How to remedy failure to protect deposits to allow you to use a Section 21 notice for possession.

If you do not protect the deposit within one of the three statutory schemes within 30 days’ of taking the deposit (or from the start of the tenancy, whichever the sooner) you cannot use Section 21 to end the tenancy, unless one of the following things has happened:-

  1.  You return the deposit in full to the tenant/s (documentary evidence required), or,
  2. You agree with the tenant/s that you can make deductions from the deposit and you return the remainder to them (any such agreement should be in writing), or
  3. You are ordered to pay the penalty by the Court. This must be done through a Court order not by private agreement as a private agreement to pay a penalty is not enough for this purpose. You could agree through the court on the amount for the penalty for that purpose. This is usually in response to a claim made by the tenant against the landlord so would usually be instigated by the tenant rather than the landlord.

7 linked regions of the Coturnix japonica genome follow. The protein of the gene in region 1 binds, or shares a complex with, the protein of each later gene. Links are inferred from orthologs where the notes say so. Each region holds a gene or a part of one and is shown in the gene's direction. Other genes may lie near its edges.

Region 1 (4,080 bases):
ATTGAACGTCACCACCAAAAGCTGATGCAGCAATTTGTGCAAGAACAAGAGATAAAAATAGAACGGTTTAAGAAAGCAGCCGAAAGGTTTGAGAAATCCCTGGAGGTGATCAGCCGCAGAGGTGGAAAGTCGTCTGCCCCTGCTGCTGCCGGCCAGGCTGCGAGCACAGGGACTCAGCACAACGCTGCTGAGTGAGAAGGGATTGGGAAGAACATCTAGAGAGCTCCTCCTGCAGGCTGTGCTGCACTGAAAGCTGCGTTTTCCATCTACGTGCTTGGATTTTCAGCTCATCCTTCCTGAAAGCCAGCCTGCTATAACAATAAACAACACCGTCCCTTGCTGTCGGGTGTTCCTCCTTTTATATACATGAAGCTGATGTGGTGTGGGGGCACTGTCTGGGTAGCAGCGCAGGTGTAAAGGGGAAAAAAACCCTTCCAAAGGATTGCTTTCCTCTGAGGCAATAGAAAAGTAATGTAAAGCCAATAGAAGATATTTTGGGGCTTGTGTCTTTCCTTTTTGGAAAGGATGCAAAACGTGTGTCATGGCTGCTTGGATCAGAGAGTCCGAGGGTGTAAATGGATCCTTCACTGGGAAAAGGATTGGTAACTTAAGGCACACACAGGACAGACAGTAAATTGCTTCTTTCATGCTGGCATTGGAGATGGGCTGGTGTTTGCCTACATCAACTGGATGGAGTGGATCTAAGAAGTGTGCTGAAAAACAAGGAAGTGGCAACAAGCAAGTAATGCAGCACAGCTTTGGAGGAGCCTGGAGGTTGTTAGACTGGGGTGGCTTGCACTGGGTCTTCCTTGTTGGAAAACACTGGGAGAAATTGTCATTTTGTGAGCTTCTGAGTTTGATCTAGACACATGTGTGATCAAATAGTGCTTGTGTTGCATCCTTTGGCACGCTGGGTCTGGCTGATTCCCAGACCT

If you have protected the deposit but not given the prescribed information with 30 days the position is different. You lose your Section 21 rights at any time when the information (and the tenants leaflet) has not been given, but you can regain your Section 21 rights by giving the prescribed information (and the tenant/s leaflet) to the tenants/s and anyone else who has paid towards the deposit. However, you will still have to pay a penalty if the tenant/s claims it. Once you have done one of the above you can serve a valid section 21 notice.

Where a deposit taken for an assured shorthold tenancy before the 6 April 2012 has not already been protected in one of the government authorised schemes, the landlord or agent would have needed to protect the deposit within 30 days of 6 April 2012. If the deposit was not protected within that 30 day period the deposit  would be subject to the above remedy requirements.

The alternative to the above is use the rent arrears ground for possession if they are over 2 months in arrears, but this will throw up its own problems as the penalty you could be liable for may effectively ‘wipe out’ the arrears or bring the arrears balance to below 2 months of arrears.

Read further information about each of the schemes as below:

The TDS:


The DPS: